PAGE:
And this picture is “in media res” because it is November 2007 sandwiched between all I just told you — and the onset of her own illness. Pneumonia started pretty much right away (December 2007 and January 2008). A chest x-ray would reveal a tumor in her abdomen — or was it the final scan from the colon cancer that caught it? Either way, same timing, same result: a tumor on the kidney this time. Early 2008 was a major (failed) surgery. Spring and summer were attempts at chemotherapy. December 2008 was another major (failed) surgery. January 2009 were emergency surgical procedures to patch fistulas and address other signs and symptoms that she was terminal. Hospice became involved, and my father cared for her at home until April 18, when she died, at age 56. I was there in January, the boys visited her in March, and I was there again in April.
So the photo, the November 2007 photo which is her last visit to my house (a visit that thrilled me because Jack was learning to read and he was able to read to her) sits squarely in the middle of all that chaos somewhat as the eye of the hurricane. And her expression in it says to me that she is very much in the moment, grateful to be with all of us. The photo is 2 1/2 years old.
This photo is six months old (just two years passed between it and the November 2007 photo above). See how much the boys have grown. I see it even more every day. I consider how big their lives were getting during the time in which they lost two ladies who were very, very dear to them. I consider everything I missed either because I was physically away from them or because I was mentally checked-out.
And today, Davin announces to me on our way into the store, “Mommy, I think I’m big now and don’t need your hand.” It’s always a shock when they’re right about not needing something like that, but it’s also a shock because he’s still 3 or 4 to me (the age when all this started).; he’s not 6 1/2 and finishing up 1st grade.
I’ve missed a lot. I’m still not plugged back in. So today, there are these two old photos — a woman who’s enjoying the moment, three boys who are growing big — and there’s the youngest one who finally today decides he’s too big to hold my hand.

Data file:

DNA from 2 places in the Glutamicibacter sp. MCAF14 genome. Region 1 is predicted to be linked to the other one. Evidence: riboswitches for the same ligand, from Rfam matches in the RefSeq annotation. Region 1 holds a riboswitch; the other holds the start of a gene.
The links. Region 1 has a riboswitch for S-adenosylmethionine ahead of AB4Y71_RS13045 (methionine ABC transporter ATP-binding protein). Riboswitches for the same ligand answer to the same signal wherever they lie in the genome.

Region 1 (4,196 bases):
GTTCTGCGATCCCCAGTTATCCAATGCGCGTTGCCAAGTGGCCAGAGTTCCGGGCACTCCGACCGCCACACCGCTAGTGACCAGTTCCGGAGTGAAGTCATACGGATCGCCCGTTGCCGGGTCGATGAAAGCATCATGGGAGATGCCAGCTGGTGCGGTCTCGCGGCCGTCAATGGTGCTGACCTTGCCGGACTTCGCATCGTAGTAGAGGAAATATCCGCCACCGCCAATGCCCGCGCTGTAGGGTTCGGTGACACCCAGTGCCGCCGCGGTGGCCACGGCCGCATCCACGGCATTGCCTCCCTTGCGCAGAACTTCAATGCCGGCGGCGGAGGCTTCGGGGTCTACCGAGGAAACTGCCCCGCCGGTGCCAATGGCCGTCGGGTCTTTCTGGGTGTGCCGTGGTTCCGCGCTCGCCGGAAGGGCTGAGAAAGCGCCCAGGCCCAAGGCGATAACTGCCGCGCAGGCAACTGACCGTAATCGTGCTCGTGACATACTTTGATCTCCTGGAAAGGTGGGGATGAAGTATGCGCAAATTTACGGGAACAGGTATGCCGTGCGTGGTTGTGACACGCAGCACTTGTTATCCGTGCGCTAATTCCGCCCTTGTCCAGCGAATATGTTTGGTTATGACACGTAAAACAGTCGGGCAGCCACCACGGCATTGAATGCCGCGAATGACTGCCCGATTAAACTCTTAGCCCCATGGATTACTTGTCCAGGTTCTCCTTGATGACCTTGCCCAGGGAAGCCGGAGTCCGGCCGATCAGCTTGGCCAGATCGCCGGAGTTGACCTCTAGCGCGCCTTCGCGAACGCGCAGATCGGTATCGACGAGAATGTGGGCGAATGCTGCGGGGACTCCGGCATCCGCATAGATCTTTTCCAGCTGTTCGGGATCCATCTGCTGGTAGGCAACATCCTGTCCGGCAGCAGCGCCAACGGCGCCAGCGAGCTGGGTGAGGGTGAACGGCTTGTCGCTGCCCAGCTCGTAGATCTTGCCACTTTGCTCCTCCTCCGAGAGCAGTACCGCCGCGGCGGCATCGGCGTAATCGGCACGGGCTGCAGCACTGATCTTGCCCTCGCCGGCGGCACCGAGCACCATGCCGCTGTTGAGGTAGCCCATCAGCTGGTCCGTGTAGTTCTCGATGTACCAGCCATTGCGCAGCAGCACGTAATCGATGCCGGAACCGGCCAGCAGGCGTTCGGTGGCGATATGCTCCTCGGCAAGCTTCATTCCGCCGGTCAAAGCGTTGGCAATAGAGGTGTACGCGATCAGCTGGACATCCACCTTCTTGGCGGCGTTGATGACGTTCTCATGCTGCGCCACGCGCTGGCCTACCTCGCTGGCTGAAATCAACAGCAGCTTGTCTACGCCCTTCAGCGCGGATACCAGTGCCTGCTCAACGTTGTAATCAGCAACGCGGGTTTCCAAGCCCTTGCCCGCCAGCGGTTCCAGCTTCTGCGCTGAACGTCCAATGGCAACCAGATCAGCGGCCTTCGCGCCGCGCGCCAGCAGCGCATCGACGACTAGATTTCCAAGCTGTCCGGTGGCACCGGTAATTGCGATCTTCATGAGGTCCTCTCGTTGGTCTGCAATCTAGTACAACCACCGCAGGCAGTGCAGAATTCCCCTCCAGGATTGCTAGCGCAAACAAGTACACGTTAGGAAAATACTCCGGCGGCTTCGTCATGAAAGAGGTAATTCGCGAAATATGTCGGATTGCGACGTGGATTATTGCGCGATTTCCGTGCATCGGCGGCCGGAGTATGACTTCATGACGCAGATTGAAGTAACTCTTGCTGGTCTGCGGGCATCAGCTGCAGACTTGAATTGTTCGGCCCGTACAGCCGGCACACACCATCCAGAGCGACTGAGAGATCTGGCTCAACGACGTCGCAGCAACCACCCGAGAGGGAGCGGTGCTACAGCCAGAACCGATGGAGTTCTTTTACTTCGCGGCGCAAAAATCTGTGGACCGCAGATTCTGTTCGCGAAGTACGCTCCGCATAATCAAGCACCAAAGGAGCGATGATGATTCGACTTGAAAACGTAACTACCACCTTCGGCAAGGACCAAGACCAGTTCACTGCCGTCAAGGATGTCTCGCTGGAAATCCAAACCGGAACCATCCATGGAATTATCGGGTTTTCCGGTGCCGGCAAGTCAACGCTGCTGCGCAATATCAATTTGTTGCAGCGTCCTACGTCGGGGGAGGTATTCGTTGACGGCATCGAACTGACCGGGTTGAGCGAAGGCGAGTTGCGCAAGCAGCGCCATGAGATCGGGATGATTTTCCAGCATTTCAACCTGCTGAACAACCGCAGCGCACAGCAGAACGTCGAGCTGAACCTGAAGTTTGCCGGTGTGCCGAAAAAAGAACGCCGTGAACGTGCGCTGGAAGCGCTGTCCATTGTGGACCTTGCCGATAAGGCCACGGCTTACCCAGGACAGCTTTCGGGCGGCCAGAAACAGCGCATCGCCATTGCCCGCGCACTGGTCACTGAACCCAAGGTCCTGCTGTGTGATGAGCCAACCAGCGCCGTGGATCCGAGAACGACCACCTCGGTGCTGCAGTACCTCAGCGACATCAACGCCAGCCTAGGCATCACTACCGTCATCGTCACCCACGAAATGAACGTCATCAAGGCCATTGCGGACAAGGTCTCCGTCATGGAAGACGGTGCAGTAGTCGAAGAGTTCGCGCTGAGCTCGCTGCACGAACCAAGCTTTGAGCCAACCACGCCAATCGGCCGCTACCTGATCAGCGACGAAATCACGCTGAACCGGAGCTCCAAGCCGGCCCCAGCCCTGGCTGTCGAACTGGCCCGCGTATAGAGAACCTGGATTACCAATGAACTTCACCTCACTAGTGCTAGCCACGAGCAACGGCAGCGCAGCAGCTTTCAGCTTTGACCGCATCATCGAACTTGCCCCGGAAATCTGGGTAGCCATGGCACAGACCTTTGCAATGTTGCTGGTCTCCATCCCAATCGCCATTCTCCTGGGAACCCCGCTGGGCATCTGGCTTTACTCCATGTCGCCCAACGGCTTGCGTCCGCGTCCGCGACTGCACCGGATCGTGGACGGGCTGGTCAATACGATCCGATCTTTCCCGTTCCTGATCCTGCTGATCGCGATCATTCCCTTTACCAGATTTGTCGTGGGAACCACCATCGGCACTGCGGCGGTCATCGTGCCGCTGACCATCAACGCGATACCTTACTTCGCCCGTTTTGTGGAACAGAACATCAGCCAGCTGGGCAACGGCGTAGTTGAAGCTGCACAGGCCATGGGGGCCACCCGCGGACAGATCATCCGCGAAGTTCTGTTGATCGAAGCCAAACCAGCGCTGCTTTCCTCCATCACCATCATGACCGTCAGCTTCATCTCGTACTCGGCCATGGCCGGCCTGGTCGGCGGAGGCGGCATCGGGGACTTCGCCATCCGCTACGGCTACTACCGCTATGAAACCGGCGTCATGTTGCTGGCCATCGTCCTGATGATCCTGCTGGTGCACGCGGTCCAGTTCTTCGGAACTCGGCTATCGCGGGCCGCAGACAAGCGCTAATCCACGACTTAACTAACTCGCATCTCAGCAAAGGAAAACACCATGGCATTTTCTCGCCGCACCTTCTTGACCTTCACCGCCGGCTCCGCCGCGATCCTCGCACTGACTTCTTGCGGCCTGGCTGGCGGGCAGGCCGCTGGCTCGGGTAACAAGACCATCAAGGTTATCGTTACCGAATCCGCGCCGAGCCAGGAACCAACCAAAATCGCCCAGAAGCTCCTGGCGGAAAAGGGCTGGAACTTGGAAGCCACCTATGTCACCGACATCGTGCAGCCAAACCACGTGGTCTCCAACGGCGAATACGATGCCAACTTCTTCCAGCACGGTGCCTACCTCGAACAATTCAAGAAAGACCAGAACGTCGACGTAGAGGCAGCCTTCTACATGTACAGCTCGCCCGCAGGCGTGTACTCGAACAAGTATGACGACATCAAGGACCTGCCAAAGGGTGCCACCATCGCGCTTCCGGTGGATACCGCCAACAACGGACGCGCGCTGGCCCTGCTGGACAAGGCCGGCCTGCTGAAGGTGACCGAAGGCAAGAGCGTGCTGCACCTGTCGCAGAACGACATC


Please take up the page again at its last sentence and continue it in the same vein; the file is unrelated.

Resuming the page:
It doesn’t take a genius to know I’ll be in sad shape (we all will be) if I can’t connect with them again. There are many signs (that I won’t get into here; it’s a tangent) that they are hungry for more of me. I have heard that’s a small window of time. I struggle with this responsibility. I love people intensely but fail very often in the tasks that prove and support that love. I don’t want to fail. Not with these guys.
We planted seeds today in big trays and dreamed about the gardens they’ll make. We got ice cream. I watched them climb a tree. We looked for birds’ nests and daffodil blossoms.
Writing is what I do. I hope some of my poems can be about them not as my overwhelming responsibilities but as babies and toddlers and little men and big men. I think they can be, but I’ll have to pay closer attention.
I’ve stretched the limits of what’s reasonable time and space for hiding away with the grief and fear. It’s time to rejoin these boys on their adventures, and if the grief and fear is still with me, I’ll have to carry it in my boot. The backpack will be full of swords and snacks.